If you have carpeting, pull up the carpet, foam padding, tack strips and nails. Grind all nails or tacks.
To save money, try to reuse your baseboards, a fresh coat can give them a new look.
Carefully score the top of the baseboard with a utility knife to separate it from the wall. If you skip this step you can potentially rip the drywall. Insert a pry bar to pull the baseboard away from the wall. If you can’t get a pry bar into the scored crevice, start with a flat-edged tool like a spackle knife to work the baseboard loose, then try the pry bar.
A liquid moisture barrier can have a very strong odor. Open up windows and use fans to circulate air.
Apply the moisture barrier holding a V-notch trowel at a 45-degree angle. The moisture barrier will level itself out. Start at the farthest point in the room then work your way out of the room. Let moisture barrier set for 24 hours. The surface should not be tacky when touched. Do not walk on the surface. Use odorless mineral spirits to remove moisture barriers from your hands and trowel.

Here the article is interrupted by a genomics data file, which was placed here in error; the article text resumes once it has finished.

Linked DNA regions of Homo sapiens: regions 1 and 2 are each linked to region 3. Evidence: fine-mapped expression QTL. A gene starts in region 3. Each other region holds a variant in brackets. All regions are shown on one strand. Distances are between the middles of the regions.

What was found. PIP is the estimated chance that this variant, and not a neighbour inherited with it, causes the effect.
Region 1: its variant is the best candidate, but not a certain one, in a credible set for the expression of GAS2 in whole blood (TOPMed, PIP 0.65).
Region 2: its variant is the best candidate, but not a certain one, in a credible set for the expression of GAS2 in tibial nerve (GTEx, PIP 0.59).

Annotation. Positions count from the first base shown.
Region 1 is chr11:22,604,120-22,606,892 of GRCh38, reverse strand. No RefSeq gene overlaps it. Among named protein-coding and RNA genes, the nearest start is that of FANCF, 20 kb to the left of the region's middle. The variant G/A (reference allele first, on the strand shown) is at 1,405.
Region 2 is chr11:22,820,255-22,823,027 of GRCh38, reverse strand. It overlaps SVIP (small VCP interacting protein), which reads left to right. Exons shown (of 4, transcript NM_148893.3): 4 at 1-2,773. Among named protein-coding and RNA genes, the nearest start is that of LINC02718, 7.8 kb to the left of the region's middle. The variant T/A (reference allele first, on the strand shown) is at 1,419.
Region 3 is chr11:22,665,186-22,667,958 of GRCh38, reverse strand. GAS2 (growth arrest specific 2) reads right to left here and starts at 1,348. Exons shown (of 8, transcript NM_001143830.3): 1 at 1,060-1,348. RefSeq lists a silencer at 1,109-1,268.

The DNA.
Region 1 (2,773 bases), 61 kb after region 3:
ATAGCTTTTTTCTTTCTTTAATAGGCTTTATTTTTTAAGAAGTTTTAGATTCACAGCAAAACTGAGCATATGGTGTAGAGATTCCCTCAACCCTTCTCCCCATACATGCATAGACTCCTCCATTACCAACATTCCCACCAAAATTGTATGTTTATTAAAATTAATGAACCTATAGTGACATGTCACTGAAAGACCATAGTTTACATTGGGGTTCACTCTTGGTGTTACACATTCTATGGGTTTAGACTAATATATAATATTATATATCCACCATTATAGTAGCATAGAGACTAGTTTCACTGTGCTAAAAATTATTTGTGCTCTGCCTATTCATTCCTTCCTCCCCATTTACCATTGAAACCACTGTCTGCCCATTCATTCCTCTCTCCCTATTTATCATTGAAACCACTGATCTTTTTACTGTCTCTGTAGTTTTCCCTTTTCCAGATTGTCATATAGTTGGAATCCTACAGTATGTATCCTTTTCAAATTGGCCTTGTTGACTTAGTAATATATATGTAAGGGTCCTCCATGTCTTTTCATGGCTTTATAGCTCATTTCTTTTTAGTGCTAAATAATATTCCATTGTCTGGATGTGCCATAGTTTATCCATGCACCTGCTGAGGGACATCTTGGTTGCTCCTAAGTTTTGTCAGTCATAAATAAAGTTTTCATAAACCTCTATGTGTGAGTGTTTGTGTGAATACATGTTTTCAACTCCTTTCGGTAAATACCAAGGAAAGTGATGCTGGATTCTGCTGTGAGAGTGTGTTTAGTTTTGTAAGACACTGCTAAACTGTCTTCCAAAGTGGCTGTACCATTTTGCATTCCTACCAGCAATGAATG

Lay the floor parallel to longest wall in the room. Always have an exit plan when laying out the floor. You don’t want be trapped in a corner and have to walk on the newly installed floors. Cut pieces as you go.
Always read manufacturer’s instructions when applying the adhesive. Using a V-notch trowel, apply the adhesive to floor in small sections. Only spread enough for a few rows at a time. Use a tapping block to click pieces together (Image 1). Stagger end joints from row to row. Tape seams together with painter’s tape (Image 2).
Tap 1/4-inch shims in between the edges of the floor and the wall to leave room for expansion (Image 3). Weight down the first few rows with something heavy, but use a rag underneath the weight to protect the floor. Use a damp cloth to clean off adhesive from surfaces. Let adhesive dry for 24 hours.
Remove spacers and tape. Replace baseboards. Install transition pieces.